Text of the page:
The Environs of London: Volume 4, Counties of Herts, Essex and Kent. Originally published by T Cadell and W Davies, London, 1796.
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DEPTFORD, St. PAUL's.
This parish, which was constituted in the year 1730, is bounded by Deptford—St. Nicholas, Greenwich, Lewisham, Camberwell, Rotherhithe, and by the river Thames. It contains about 1800 acres of land, of which about 500 are arable; about the same quantity occupied by market gardeners (fn. 1); the remainder marsh and pasture. The soil on the hills, towards Brockley, is clay; in other parts, sand or gravel. At Loampit-hole, in this parish, is a large chalk pit, in which are found various kinds of extraneous fossils.
The Ravensborne, which separates this parish from Greenwich, and falls into the Thames here, rises on Keston common. Its banks are under the superintendence of a commission of sewers. The bridge over this river, at Deptford, was formerly of wood, and was repaired by the inhabitants of the hundred (fn. 2). Previous to the battle of Blackheath, there was a skirmish between Lord Dawbeney's army and "certeyne archers of the rebelles, whose arrowes, as is reported "(says Hall), were in length a full yerde (fn. 3)." Deptford-bridge was rebuilt in 1570 (fn. 4); again, in 1628, at the sole expence of King Charles I (fn. 5).
In this parish stands one of the newly-invented telegraphs, which communicates intelligence between Dover and the Admiralty (fn. 6).
The manor of Brockley, partly in this parish and partly in that of Lewisham, was granted by Wakelin de Maminot the younger, about the beginning of the thirteenth century, to Michael de Turnham; who, soon afterwards, sold it to Juliana Countess of Norfolk, wife of the said Wakelin, to the intent that the might found a religious house here; the site of which was confirmed to the convent, by the Countess, and by Geoffrey de Say, who was the lord paramount (fn. 7). Not long afterwards, Robert de Turnham, nephew of Michael, gave these monks an estate at Begham in Sussex, whither they removed themselves. He confirmed to them also this manor of Brockley (fn. 8). In 1328, they had a grant of free-warren on their lands here (fn. 9). The convent at Begham being dissolved, upon the suppression of the smaller monasteries, in 1538, Cardinal Wolsey procured a grant of its revenues for his college at Oxford (fn. 10). Upon the Cardinal's fall, they were seized by the crown. A lease of that part of the manor of Brockley which lies in this parish was granted, in 1568, by the name of the capital messuage of the manor of Brockley, to Philip Conway for 21 years (fn. 11). This estate, which is situated near New Cross turnpike, and called Upper Brockley-farm, was, about the time of the Restoration, vested in Sir John Cutler, Bart.; who, by deed, in 1692, settled it (after his death) on Edmund Boulter, Esq.; who, by will, in 1707, left it to his brother William. In 1709, William Boulter, Esq. made a settlement, by which it passed to his grandson Richard Wilkinson, and afterwards to William Wickham, Esq. and Mary his wife, sister of the said Richard. It is now vested in John Drake, LL.D. and Thomas Drake Tirwhit, Esq. in right of their wives, daughters of William Wickham, Esq. and grandaughters of William Wickham above mentioned (fn. 12).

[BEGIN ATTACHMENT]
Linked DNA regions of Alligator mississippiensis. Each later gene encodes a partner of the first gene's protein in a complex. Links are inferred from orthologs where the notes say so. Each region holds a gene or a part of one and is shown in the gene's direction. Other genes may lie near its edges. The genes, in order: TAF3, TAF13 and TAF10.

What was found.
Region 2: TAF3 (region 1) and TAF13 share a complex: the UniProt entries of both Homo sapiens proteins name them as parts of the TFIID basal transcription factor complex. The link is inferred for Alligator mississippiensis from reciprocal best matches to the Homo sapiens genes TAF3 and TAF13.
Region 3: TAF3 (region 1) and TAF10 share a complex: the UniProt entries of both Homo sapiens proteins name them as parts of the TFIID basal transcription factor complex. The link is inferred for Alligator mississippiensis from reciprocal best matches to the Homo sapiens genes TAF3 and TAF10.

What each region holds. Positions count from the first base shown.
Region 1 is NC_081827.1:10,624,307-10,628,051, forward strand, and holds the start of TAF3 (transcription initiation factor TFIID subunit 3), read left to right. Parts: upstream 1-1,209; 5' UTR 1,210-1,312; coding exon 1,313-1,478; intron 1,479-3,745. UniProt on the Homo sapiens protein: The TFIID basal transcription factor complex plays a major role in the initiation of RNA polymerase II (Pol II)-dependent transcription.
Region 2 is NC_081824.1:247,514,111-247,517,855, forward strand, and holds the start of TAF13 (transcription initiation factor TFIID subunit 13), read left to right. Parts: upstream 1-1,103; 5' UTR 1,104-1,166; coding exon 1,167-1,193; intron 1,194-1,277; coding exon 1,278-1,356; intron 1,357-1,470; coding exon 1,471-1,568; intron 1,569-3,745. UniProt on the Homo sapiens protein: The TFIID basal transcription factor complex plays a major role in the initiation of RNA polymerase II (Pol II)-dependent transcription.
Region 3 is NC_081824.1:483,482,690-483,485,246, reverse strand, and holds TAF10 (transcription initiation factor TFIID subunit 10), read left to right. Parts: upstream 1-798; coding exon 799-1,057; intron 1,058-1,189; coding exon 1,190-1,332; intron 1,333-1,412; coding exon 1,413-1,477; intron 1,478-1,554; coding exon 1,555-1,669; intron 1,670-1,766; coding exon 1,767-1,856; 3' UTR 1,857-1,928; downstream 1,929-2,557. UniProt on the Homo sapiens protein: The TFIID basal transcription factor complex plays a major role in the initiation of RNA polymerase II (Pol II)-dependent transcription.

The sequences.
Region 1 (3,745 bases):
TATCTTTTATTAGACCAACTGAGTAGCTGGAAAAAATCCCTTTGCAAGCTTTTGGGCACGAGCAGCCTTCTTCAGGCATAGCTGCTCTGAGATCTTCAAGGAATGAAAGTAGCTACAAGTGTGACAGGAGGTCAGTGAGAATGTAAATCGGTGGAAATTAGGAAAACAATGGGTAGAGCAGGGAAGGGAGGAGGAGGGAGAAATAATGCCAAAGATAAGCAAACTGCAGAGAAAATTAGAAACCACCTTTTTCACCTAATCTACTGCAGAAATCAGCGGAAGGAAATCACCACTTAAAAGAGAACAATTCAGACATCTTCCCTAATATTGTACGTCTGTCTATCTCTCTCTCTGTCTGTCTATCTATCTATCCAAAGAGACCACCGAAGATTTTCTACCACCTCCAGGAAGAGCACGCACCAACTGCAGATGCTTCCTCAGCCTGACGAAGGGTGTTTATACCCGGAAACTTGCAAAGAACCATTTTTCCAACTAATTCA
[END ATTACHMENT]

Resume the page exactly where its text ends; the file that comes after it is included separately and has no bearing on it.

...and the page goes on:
No part of Mr. Way's estate, though called the manor of Deptford Strond, and described in Queen Mary's grant as lying in the parishes of Deptford, Camberwell, and Rotherhithe, is now esteemed in this parish (fn. 13).
The manor of Hatcham, on the contrary, though formerly esteemed to be in Camberwell, is wholly in this parish. It has been described in Vol. I. of this work (fn. 14). Bredinghurst, in Peckham, was formerly esteemed in the county of Kent also, as appears by ancient records. It has been described under Camberwell (fn. 15). It must be observed, that the county of Surrey, as its bounds are now known and defined (fn. 16), extends to New Cross turnpike, and comprehends a great part of this parish.
In the year 1547, Thomas Bassingburne held Skinner's-place, in this parish, with certain lands formerly parcel of the possessions of St. Thomas's Hospital in Southwark; Skinner's-place afterwards belonged to Richard Stonely; and, in 1568, to Anne Lady Parry (fn. 17).
The parish church of St. Paul's, Deptford, was built under the power of certain Acts, passed in the ninth and tenth years of Queen Anne, for the building fifty new churches in and near London. It was finished before 1730, but not consecrated or dedicated till the 30th of June that year, when that ceremony was performed by Edmund Gibson, Bishop of London. It is a handsome stone structure, consisting of a chancel, nave, and two aisles; supported by columns of the Corinthian order. The pews are of Dutch oak. At the west end is a taper spire.
On the east wall, to the north of the altar, is a monument, by Nollekens, to the memory of James Sayer, Esq. Vice Admiral of the White (fn. 18), who died in 1776: on the north wall is the monument of Mary, daughter of Benjamin and Mary Finch, wife of Richard Hanwell of Oxford, Gent., 1754: and on the south wall, that of Matthew Finch, Gent., 1745.